If you think about spending a weekend away from Stockholm, you should certainly consider Riga. The capital of Latvia is relatively small, but has many historical affiliations, which have their reflection mainly in the city architecure, making it a really diverse and charming place to visit.
You can get there by taking a Tallink Silja ferry, which operates on the route from Stockholm to Riga. Tickets for cabin for 4 people (as well as the other types) can be purchased on the company’s webpage. Afterwards it’s enough to print your confirmation and come aboard. Beware that the journey takes approximatey 15 hours, but on the board you can entertain yourself by participating in various activities, such as karaoke, or going to the dance club and many others pubs and restaurants.
As lucky as we were, after two weeks in beautiful and sunny Stockholm, we disembarked at a freezing and snowy harbour. Then, after rejecting several taxi drivers’ offers, we decided to head to the centre on foot. It wasn’t more than a quarter until we reach the old town, filled with brick roads and colourful small buildings.
I would say that, to me, the city centre resembles German architectonic style a bit, since the city belonged for a long time to Livonian Order (a branch of Teutonic one). In one of the photos above, you can find a Swiss Alpenrose restaraunt, for instance. Just above the front door there is a painted label saying ‘1221’, what suggest it could be the year of construction, but better check it yourselves if you want to be sure!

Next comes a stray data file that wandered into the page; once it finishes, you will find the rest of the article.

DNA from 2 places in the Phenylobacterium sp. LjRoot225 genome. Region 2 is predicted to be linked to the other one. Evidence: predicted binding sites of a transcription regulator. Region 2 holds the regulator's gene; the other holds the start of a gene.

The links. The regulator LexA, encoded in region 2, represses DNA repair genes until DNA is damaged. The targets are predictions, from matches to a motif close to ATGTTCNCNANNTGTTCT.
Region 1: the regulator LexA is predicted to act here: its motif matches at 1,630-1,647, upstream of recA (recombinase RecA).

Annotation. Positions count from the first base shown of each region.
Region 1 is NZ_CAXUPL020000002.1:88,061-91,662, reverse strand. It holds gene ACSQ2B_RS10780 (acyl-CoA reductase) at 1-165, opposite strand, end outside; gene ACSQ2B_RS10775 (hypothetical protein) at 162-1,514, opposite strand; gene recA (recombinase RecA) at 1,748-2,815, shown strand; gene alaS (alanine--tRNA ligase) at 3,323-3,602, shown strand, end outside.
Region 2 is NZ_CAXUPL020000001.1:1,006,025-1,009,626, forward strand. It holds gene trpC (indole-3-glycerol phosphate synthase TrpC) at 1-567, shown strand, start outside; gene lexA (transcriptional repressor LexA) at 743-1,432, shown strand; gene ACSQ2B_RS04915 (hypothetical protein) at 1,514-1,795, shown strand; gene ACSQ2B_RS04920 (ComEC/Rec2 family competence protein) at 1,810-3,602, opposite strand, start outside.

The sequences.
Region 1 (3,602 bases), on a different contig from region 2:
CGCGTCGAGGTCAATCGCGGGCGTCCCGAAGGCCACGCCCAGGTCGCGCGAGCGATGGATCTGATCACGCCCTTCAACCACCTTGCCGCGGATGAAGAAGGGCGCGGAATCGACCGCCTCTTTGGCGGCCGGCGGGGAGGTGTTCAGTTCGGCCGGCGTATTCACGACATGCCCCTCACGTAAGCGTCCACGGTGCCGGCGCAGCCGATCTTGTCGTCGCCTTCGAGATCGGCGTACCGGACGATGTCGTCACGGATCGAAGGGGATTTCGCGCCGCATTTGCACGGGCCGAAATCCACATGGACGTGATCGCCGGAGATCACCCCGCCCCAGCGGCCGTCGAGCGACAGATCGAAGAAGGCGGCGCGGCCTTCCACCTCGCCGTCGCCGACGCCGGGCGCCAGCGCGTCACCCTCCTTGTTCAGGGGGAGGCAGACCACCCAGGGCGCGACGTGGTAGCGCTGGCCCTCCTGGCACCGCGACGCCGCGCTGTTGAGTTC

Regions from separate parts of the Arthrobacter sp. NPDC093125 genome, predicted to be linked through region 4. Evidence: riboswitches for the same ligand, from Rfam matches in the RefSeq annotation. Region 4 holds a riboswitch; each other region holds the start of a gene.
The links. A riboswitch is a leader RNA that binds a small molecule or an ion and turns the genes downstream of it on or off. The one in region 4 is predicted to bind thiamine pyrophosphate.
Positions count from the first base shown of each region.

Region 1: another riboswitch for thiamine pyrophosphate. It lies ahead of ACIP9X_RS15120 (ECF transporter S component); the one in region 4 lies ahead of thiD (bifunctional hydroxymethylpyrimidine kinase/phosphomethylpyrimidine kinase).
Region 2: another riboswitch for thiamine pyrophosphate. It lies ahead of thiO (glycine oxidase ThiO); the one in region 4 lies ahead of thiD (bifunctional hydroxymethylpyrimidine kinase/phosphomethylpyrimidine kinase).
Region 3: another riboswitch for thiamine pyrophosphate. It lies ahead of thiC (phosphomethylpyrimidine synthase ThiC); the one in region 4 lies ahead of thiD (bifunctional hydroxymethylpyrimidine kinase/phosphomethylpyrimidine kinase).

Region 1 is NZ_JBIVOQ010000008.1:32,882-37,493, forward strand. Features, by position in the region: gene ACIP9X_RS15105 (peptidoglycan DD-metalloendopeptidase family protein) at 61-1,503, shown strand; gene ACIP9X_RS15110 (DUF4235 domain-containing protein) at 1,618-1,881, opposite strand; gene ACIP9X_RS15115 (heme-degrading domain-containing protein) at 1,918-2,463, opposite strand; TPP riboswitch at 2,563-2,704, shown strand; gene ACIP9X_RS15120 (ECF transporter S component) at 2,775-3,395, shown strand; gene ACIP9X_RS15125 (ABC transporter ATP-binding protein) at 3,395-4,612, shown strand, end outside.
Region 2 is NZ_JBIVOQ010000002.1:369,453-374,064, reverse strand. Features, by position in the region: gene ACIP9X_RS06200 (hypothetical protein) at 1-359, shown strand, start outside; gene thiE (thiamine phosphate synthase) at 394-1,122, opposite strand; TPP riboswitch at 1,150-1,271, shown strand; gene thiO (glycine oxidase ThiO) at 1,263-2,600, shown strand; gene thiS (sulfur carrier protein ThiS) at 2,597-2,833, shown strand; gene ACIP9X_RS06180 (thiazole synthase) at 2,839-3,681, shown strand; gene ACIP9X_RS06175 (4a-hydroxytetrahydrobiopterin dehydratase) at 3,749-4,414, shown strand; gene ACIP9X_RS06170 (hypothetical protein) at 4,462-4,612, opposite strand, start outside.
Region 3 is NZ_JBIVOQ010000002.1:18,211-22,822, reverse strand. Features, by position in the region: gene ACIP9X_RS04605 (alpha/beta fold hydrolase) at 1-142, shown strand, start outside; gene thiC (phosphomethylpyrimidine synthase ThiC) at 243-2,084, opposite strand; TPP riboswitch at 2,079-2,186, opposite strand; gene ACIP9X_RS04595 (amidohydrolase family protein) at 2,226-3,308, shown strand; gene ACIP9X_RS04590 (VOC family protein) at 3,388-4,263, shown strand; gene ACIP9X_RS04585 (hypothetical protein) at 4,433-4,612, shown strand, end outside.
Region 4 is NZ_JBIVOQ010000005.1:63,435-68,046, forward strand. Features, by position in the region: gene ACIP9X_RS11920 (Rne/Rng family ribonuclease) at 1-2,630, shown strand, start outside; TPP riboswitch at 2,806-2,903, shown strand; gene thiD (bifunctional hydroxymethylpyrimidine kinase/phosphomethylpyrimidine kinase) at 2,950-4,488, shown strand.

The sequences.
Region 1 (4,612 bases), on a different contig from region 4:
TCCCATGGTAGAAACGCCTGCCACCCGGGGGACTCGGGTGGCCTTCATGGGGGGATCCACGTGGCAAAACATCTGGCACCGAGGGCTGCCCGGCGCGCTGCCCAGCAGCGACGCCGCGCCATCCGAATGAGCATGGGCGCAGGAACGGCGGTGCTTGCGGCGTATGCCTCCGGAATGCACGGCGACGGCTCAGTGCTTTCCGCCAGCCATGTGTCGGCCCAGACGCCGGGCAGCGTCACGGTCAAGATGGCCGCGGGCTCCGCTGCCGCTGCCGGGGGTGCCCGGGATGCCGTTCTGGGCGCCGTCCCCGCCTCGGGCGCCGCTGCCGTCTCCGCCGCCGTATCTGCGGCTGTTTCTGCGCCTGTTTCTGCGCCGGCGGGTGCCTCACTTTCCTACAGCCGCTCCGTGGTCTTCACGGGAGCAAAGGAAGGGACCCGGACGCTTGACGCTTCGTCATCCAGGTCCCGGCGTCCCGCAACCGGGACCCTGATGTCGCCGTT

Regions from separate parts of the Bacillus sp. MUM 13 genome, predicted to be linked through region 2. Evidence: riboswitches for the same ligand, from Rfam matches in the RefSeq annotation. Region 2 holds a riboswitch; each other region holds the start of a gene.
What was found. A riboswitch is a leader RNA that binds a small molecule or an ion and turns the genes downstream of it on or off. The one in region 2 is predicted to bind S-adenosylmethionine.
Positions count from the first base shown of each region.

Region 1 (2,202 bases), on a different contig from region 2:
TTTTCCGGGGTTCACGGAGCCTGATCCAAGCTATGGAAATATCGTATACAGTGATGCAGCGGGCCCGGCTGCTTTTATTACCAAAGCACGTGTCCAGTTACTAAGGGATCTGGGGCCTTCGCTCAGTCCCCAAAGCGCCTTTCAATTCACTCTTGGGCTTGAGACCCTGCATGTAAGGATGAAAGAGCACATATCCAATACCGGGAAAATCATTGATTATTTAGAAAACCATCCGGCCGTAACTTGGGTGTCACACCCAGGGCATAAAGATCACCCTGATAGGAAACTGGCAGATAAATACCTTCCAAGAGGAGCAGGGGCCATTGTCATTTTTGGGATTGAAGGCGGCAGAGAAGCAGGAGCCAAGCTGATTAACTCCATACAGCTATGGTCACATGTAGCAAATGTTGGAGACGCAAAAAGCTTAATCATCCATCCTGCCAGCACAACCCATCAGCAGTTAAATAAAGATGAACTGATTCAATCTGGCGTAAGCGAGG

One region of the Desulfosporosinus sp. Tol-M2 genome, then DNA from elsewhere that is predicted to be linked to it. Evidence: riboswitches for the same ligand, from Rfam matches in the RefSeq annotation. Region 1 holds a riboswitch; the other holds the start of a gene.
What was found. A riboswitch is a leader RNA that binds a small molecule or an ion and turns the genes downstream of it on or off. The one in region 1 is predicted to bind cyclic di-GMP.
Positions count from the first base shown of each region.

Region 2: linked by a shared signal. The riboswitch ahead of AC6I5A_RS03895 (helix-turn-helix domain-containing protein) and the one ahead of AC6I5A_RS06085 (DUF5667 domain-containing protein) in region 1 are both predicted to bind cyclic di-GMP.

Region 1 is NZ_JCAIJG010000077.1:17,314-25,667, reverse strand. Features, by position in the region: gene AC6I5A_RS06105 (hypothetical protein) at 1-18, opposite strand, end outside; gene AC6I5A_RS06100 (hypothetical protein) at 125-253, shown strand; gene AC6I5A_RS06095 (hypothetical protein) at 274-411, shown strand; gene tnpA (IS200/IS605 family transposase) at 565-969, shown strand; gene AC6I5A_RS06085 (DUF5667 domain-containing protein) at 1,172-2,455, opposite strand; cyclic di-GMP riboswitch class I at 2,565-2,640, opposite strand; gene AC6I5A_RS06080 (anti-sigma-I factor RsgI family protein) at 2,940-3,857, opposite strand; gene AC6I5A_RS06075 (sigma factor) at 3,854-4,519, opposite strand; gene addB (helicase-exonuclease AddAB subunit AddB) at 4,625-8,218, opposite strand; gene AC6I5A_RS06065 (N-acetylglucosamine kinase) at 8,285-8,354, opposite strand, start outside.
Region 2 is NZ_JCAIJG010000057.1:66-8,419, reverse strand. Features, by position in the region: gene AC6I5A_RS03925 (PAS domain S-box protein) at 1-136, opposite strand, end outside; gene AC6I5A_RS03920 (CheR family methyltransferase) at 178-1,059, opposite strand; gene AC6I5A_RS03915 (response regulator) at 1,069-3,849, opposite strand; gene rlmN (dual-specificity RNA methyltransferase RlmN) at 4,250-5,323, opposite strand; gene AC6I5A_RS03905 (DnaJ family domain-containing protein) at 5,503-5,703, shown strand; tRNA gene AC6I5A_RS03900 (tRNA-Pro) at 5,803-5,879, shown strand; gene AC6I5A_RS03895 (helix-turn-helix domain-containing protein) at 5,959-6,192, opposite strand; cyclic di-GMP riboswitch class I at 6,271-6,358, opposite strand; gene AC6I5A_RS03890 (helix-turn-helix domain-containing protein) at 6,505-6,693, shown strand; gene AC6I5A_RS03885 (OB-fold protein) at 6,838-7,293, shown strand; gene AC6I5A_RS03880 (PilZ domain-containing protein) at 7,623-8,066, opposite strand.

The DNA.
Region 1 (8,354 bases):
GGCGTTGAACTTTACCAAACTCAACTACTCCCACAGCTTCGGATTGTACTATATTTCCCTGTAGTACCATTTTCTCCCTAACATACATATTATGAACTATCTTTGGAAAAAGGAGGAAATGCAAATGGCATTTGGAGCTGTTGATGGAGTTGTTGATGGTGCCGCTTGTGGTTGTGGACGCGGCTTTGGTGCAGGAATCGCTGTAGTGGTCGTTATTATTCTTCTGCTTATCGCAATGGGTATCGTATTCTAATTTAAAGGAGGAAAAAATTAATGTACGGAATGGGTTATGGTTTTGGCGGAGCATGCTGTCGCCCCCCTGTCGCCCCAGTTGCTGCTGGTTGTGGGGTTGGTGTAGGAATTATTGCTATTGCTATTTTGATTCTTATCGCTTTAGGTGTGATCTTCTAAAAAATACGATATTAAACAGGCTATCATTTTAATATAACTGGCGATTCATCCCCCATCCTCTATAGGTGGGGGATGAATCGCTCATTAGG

The most recognizable object of the Latvian capital is called House of the Blackheads, erected by German merchants living in the city in the XIV century. It’s really impressive, and nowadays, as every tourist destination in the city, is surrounded by plenty of cosy restaurants and souvenir shops. The photo of the building you can find down below:
After spending some time in the centre and eating lunch, we decided to continue our walk just around the old town. Mind you, the prices in Riga are significantly lower than in Stockholm (like in any European country to the South and East of Sweden I guess) and for a coffee you will pay 0.30 – 0.50 euro, what, including a piece of cake or some other snack, will result in the sum equal to 1.40 euro, approximately. Anyway, just after leaving the brick roads, we spotted a magnificent façade of the National Opera and an enormous Orthodox Nativity of Christ Cathedral, built during the Russian rule over the city.
The city absorbed a lot from culture and traditions of the countries that it belonged to before becoming the Latvian capital, and it is still a homeland to many minorities, most notably Russians, thus sometimes it may be easier to communicate in this language (wikipedia tells me now that, as for 2006, 42,6% of Riga population was represented by this nationality, what is clearly hearable in many places).
Overall, I can really recommend visiting Riga, as the city proudly presents its beauties and, with the admirable and diverse historic centre’s structure (at UNESCO World Heritage Sites list), it’s a place that nobody should hesitate to visit.